I certainly think class is a factor, particularly historically. And as I mentioned above, to the extent that skiing is passed on generationally, historical patterns will be reproduced in the present. But I’ve been told that class distinctions are more significant in the UK as opposed to the US, so it may be tricky to compare. Ultimately, I don’t want to discount the issue of class but I hope to push researchers to look beyond that.
What are the implications of these inbalances and do you have any suggestions of ways to correct them?
I think skiing is an excellent arena through which to examine everyday racism. So there is a broad sociological significance to work in this area. More specific to skiing, I think that the ski industry has an opportunity to tap into an additional market that has thus far been underrepresented in everyday skiing. But we also have to ask if this is what the ski industry—and I realise I am treating it as one conscious entity—really wants? There are numerous accounts of Black shoppers being harassed while shopping in high end retail outlets, or black motorists being stopped while driving through certain majority white neighbourhoods. As a whole, the ski industry may think it makes better business sense to keep skiing overwhelmingly white and to keep white skiers coming back, as opposed to making a concerted effort to recruit Black skiers. In terms of Black people, I think skiing is a wonderful sport that you can partake in with your entire family and continue to do into your older years. It’s about the ability to pursue all forms of happiness. I think it’s a shame that more Black people don’t even consider it as something to try out.
Black ski organisations [in the US] like the National Brotherhood of Skiers have made efforts to recruit more Black people to the sport. But in my article, I’m critical of their collective Black-ski-even approach—although I understand that it follows from an historical pattern of Black approaches to leisure which developed in the face of overt racism. Basically, I’m not confident that having special “black ski week” events is the best long-term strategy for integrating everyday skiing. Having said that, I am not a member of a Black ski organisation, therefore I can only say so much about what they do.
Do you have any thoughts on surfing and snowboarding?
I think there is similar, if less profound, symbolism at work suggesting that Black people don’t swim or don’t participate in water sports. But while we’re talking about surfing, I should clarify that my article focuses primarily on skiing and not snowboarding. At one level I think skiing and snowboarding can be treated similarly, but there is a section of my piece where I discuss snowboarders as a racialised “other” to skiers. A good deal of sociological work has been done on snowboarding which flutters around the topic of race but doesn’t quite get there. You can look at efforts to segregate skiers and snowboarders. Studies have shown that snowboarders are far more tolerant of sharing the mountain with skiers than vice versa. It’s possible some of these tensions have settled in the past five or ten years. Additionally, you can examine the skier versus snowboarder aesthetic. I’m basically repeating what other researchers have argued, but according to some theorists the skier represents the tight, disciplined body; I would say the epitome of whiteness, whereas the snowboarder—perhaps drawing from urban skateboarding the most—has historically been marked by untamed hair, loose clothes, and loud music. Notice that the 2010, US Olympic snowboarding uniform featured what was meant to look like baggy jeans. Granted there is a combination of hip-hop and grunge to the whole aesthetic, but it certainly is more deviant, racialised, and unruly than the images we associate with skiing. I have not seen any official statistics on snowboarding’s racial demographics, however, I have read that although still overwhelmingly white, snowboarding is a bit more racially diverse than skiing.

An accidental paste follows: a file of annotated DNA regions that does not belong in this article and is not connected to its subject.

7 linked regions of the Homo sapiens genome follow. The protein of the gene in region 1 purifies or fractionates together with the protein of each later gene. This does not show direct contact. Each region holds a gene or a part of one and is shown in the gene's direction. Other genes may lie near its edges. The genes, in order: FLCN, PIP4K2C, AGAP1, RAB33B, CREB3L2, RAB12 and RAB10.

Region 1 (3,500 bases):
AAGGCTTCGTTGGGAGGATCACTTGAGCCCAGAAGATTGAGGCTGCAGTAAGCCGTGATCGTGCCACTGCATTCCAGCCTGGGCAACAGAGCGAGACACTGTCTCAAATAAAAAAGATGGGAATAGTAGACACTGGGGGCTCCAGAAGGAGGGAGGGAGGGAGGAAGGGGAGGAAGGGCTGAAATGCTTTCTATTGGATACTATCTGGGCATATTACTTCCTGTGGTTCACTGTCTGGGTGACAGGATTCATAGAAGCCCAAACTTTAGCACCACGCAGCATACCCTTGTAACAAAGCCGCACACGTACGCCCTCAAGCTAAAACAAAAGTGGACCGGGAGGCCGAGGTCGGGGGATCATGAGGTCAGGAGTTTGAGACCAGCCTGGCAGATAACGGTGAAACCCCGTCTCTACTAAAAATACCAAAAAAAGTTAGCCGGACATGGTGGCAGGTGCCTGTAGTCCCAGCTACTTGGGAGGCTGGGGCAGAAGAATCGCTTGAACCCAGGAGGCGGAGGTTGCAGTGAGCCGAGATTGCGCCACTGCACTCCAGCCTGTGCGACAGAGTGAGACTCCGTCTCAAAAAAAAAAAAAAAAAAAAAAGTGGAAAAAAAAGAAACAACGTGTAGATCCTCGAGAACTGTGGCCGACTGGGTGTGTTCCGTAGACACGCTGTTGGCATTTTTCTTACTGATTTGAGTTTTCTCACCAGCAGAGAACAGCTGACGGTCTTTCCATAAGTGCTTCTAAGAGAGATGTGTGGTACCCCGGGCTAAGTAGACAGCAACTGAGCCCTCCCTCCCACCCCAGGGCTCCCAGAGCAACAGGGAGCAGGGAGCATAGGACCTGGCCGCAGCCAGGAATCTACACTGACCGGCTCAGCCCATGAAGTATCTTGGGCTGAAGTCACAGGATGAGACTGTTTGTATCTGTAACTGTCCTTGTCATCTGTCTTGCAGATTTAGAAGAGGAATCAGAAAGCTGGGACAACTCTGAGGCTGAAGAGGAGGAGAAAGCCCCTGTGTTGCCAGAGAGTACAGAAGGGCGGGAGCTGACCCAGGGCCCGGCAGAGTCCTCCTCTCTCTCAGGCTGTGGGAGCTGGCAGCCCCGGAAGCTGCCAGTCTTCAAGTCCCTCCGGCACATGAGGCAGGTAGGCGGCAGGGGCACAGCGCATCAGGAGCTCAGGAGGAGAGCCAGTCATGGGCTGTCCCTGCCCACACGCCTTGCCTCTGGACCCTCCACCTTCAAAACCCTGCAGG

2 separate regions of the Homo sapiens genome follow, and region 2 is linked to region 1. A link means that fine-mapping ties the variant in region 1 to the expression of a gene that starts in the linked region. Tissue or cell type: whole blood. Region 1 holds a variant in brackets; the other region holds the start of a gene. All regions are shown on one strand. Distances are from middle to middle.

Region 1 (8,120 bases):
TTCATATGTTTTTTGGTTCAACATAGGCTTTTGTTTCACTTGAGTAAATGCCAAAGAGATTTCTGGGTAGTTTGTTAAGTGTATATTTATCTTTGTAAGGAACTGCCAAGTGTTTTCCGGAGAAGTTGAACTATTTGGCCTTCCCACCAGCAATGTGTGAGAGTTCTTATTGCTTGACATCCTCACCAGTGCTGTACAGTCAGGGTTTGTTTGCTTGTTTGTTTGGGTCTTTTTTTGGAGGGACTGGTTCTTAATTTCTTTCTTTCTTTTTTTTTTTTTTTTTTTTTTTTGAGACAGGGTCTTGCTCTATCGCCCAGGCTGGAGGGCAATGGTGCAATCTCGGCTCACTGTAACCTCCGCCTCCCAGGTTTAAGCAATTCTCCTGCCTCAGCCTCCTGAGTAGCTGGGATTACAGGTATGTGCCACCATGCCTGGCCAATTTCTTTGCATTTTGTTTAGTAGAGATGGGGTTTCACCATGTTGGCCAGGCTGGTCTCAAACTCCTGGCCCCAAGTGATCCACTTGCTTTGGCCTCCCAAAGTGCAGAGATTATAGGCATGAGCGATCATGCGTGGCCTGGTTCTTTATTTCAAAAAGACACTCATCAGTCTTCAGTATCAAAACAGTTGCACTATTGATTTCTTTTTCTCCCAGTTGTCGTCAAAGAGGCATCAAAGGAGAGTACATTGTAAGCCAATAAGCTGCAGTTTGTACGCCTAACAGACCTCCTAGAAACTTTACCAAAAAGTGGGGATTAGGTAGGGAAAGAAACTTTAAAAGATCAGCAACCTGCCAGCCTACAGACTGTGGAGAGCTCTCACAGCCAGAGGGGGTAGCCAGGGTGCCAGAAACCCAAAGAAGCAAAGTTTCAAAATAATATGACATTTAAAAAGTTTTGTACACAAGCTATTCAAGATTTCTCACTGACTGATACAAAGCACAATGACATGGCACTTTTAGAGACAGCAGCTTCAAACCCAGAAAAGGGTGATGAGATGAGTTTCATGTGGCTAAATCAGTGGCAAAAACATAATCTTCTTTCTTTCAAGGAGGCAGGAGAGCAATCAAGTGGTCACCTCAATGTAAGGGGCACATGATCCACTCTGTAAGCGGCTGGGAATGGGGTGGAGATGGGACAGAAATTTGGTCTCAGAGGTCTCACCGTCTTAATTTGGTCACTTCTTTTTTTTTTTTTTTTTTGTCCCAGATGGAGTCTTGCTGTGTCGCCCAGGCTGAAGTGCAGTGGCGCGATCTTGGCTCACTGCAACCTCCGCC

You mentioned the issues of gender inbalance in sport which is something we cover quite a lot. Do you see any parallels with that and your work on racism?
I do in terms of the everyday operations of power. What’s different is that women ski and snowboard in comparably large numbers, and I don’t think that anyone would argue that having more women skiing could lead to a decrease in the number of men that ski. However, in terms of skiing prestige—where skiing the groomers all day has become passé and “real skiers” attempt to go out-of-bounds—there is certainly gendered symbolism at work. I would recommend the Coleman article I mentioned above—it’s in a book called Seeing Nature Through Gender—and the work of Kyle Kusz on masculinity and extreme lifestyle sports. Gendered power in snowboarding may operate slightly differently since I imagine that “real snowboarders” can be found in the terrain park.
Does the media reflect these inbalances or encourage them to be self-fulfilling prophecies in your opinion?
I would say both. The media plays a major role in shaping who all people envision as rightfully belonging on the slopes and, in contrast, whose presence on the slopes people see as requiring some explanation. I was actually surprised to see how non-existent the coverage of Black skiing was in the major ski magazines I looked at. However, alternative media forms exist and have the potential to appeal to largely underserved audiences. I’ve only recently learned about Cooler, but I think magazines and websites like yours play an important role for (and have an important responsibility to) young women who snowboard. This is something I meant to mention in response to your question about what can be done.
Finally, while I was finishing my article one reviewer suggested that I include the piece entitled “Black Men Ski” by the comedian Stew. I didn’t know how to integrate it into a published academic piece but this seems like a good forum for sharing it. Forms of media like this can make important social commentaries as well:
We’d be really interested to hear what you think either below the line or on our facebook or twitter. Is skiing welcoming enough to non-whites and how about snowboarding? If not what more could be done?